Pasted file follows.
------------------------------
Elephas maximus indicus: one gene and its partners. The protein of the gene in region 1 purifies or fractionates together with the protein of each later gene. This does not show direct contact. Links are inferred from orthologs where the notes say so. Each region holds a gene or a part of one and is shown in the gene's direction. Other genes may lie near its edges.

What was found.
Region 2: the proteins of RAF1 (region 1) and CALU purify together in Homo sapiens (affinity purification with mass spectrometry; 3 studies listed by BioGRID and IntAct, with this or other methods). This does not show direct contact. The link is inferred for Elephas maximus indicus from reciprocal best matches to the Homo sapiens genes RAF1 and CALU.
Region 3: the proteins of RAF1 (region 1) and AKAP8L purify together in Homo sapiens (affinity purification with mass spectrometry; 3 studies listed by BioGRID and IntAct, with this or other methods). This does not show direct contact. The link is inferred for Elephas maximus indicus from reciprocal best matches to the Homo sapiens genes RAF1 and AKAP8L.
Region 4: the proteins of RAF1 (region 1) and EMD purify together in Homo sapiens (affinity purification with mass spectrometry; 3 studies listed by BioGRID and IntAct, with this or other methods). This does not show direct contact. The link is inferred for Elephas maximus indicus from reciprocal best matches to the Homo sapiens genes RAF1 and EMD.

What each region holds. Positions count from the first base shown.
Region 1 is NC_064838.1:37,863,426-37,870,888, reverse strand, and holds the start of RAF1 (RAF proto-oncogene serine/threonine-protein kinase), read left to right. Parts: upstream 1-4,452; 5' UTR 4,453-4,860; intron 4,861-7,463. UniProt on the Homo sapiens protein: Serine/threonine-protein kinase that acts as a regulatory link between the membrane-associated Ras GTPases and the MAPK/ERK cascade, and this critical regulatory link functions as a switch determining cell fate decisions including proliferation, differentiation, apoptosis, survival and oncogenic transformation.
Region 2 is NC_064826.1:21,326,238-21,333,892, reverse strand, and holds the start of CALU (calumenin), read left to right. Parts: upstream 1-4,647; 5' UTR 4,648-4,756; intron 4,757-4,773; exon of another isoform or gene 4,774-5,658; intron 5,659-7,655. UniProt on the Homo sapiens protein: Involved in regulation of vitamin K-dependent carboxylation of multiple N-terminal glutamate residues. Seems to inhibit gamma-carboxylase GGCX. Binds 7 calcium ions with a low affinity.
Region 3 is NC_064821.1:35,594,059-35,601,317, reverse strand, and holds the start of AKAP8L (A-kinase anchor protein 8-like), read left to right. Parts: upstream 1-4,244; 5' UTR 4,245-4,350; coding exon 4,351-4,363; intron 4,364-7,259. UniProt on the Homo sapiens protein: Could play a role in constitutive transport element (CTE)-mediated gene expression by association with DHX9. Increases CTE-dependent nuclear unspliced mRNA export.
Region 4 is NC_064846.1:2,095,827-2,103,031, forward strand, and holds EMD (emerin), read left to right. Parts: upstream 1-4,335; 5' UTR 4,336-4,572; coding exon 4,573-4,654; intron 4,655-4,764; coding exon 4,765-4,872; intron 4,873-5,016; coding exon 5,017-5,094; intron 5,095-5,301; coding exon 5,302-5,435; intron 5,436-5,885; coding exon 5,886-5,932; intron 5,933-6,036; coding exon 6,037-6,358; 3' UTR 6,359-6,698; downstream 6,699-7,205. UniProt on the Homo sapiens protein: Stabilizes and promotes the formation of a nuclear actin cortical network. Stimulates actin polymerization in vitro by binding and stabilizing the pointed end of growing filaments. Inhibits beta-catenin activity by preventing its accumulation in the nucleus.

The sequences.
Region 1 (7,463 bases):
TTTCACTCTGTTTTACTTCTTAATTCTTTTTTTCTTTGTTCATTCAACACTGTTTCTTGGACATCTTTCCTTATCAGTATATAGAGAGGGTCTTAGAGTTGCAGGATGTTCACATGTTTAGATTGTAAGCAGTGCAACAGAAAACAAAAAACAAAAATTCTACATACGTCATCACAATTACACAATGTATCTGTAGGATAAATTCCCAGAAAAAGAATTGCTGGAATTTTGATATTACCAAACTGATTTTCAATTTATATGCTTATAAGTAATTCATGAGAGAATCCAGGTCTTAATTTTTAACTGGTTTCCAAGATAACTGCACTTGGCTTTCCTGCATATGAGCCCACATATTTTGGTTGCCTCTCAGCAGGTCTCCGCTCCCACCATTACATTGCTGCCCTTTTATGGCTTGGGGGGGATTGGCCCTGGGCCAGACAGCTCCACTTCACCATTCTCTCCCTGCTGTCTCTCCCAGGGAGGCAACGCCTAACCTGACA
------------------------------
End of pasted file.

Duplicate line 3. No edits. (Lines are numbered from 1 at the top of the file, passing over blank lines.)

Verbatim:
Region 2: the proteins of RAF1 (region 1) and CALU purify together in Homo sapiens (affinity purification with mass spectrometry; 3 studies listed by BioGRID and IntAct, with this or other methods). This does not show direct contact. The link is inferred for Elephas maximus indicus from reciprocal best matches to the Homo sapiens genes RAF1 and CALU.